How happy are you with your own productivity and that of your colleagues and direct reports? The current view is that – in the UK at least – there is reason to be concerned. Productivity improvement stalled some time ago and has yet to reach pre-recession levels. It’s a potential challenge on an organisational, team and individual level. It’s a focus of much comment currently. It’s the new black of business.

The Bank of England talks of “The UK Productivity Puzzle”.

The BBC reports, “The productivity of the UK workforce remains slightly lower than in 2007, marking an “unprecedented absence” of growth since World War Two, official figures show.”

And the OECD documents that the UK must “fix its productivity problem to improve living standards”.

As a result we hear much talk of the importance of exercise & the freedom to work at home and the benefit of providing sleep rooms (even puppy rooms!). Whilst there is merit in many of these approaches, there is evidence that the most effective path is already within you: know your strengths and deploy them intelligently. And know the strengths of your team and deploy them intelligently too.

  1. Significantly greater productivity. In-depth research has demonstrated that those departments that support their people to use their energising strengths experience up to 38% greater productivity [Harter et al 2002]
  2. Greater profitability. Teams that receive strengths feedback have 8.9% greater profitability [Gallup]. Why? Because employees who are being encouraged to play to their energising strengths are more attentive and vigilant, substantially more creative, mindful of the reputation of the organisation and the welfare of their colleagues, report lower absenteeism, have fewer accidents; and produce 41% fewer defects into their products and services. All of these factors significantly impact on profitability.
  3. Improved performance. In appraisal discussion, when leaders focus on their team members’ performance strengths they effect a 36% improvement in performance. When leaders focus on their team members performance weaknesses they contribute to a 26.8% worsening in performance [Corporate Leadership Council  2002]. Let’s just run that one again because it’s very important – focus on strengths = 36% improvement, focus on weaknesses = 26% worsening.  Powerful stuff.
  4. Significantly greater staff engagement levels – part 1. Gallup has demonstrated time and time again that when people get to do what they do best every day, they’re 6 x more engaged than those that don’t. What’s “engaged”? HBR Leadership Consultant John Baldoni says engagement happens when, “people want to come to work, understand their job and know how their work contributes to the success of the organisation”.  Who wouldn’t want ‘engaged employees’?…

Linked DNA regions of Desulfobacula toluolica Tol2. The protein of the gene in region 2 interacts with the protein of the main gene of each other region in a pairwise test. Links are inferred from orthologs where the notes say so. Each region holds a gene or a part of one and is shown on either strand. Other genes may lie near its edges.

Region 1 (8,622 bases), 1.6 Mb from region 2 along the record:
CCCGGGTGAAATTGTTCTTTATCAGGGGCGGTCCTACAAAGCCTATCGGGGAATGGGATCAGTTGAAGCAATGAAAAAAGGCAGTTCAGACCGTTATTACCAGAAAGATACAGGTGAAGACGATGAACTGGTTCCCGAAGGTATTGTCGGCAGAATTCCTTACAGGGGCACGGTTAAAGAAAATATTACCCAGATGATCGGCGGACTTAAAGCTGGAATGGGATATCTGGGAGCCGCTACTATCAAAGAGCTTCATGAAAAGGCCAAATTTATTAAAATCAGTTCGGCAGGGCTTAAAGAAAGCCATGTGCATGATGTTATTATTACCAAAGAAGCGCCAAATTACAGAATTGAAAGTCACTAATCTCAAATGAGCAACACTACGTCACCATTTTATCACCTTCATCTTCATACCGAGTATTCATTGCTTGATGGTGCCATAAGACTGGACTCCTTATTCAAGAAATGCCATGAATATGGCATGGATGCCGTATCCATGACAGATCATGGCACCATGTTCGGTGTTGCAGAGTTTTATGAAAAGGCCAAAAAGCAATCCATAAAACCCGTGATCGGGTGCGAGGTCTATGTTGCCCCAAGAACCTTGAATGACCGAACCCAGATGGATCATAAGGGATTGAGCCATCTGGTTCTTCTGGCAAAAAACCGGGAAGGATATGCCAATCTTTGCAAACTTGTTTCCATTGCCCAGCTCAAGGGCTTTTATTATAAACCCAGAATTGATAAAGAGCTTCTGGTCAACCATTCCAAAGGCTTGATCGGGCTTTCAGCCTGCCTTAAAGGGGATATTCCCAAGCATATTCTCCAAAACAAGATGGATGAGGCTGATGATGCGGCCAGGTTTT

5. Significantly greater staff engagement levels – part 2. When an organisation focuses on strengths, employee engagement can increase from 9% to 73% [Rath and Conchie 2008]. Jim Harter, Chief Scientist at Gallup Research adds to this by quoting that a study of 1.4 million employees demonstrated that organisations with high employee engagement have 22% higher productivity.
  6. Greater customer loyalty. Departments supporting people to use their strengths have up to 44% higher customer loyalty [Harter et al 2002]. Anyone with even the faintest knowledge of marketing will know that greater customer loyalty leads to greater profitability as we focus our time and attention on delighting our current customers instead of attracting new ones.
  7. Greater return on training investment. Focusing on maximising strengths results in an average improvement of 48%, whereas focusing on improving weaknesses results in an average improvement of a meagre 6%. It seems – paradoxically – obvious that we should really invest our development time in mastering our energising strengths but where do most people spend their training budget? On addressing their pain, i.e. their weaknesses. Sometimes this is essential work, perhaps it’s something that’s critical to your role and at which you need to be “good enough”. Fine. Do it. But then move on to positively stretching your energising strengths, as that’s where the real ROI lies.

 

All of these elements have an impact on productivity. Knowing your strengths and deploying them intelligently is a proven way of significantly and sustainably improving productivity. Yours, your team’s and your organisation’s.

  • Do you know your strengths?
  • Do you know your teams strengths?
  • Are you deploying them intelligently?

 

If you’re unsure what they are or how to deploy them intelligently, contact us. We make it our business.